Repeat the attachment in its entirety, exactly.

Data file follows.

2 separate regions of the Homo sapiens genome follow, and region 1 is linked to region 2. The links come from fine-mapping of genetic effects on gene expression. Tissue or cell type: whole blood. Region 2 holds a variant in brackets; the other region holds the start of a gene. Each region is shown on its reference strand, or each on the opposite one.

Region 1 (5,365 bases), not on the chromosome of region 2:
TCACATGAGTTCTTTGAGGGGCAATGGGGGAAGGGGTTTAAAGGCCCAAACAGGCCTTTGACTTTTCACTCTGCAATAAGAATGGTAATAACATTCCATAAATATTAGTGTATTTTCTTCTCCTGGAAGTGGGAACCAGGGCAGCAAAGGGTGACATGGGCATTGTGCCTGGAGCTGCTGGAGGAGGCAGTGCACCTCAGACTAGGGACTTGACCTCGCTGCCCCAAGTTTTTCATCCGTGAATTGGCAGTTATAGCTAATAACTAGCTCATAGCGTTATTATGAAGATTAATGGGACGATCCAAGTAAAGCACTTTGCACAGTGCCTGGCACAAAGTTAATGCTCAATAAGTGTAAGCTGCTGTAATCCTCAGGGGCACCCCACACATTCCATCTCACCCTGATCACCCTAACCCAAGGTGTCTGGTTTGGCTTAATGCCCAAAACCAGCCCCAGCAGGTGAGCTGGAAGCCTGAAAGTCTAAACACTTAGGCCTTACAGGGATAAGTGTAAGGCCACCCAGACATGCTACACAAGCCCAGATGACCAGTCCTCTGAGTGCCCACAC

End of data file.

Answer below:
2 separate regions of the Homo sapiens genome follow, and region 1 is linked to region 2. The links come from fine-mapping of genetic effects on gene expression. Tissue or cell type: whole blood. Region 2 holds a variant in brackets; the other region holds the start of a gene. Each region is shown on its reference strand, or each on the opposite one.

Region 1 (5,365 bases), not on the chromosome of region 2:
TCACATGAGTTCTTTGAGGGGCAATGGGGGAAGGGGTTTAAAGGCCCAAACAGGCCTTTGACTTTTCACTCTGCAATAAGAATGGTAATAACATTCCATAAATATTAGTGTATTTTCTTCTCCTGGAAGTGGGAACCAGGGCAGCAAAGGGTGACATGGGCATTGTGCCTGGAGCTGCTGGAGGAGGCAGTGCACCTCAGACTAGGGACTTGACCTCGCTGCCCCAAGTTTTTCATCCGTGAATTGGCAGTTATAGCTAATAACTAGCTCATAGCGTTATTATGAAGATTAATGGGACGATCCAAGTAAAGCACTTTGCACAGTGCCTGGCACAAAGTTAATGCTCAATAAGTGTAAGCTGCTGTAATCCTCAGGGGCACCCCACACATTCCATCTCACCCTGATCACCCTAACCCAAGGTGTCTGGTTTGGCTTAATGCCCAAAACCAGCCCCAGCAGGTGAGCTGGAAGCCTGAAAGTCTAAACACTTAGGCCTTACAGGGATAAGTGTAAGGCCACCCAGACATGCTACACAAGCCCAGATGACCAGTCCTCTGAGTGCCCACAC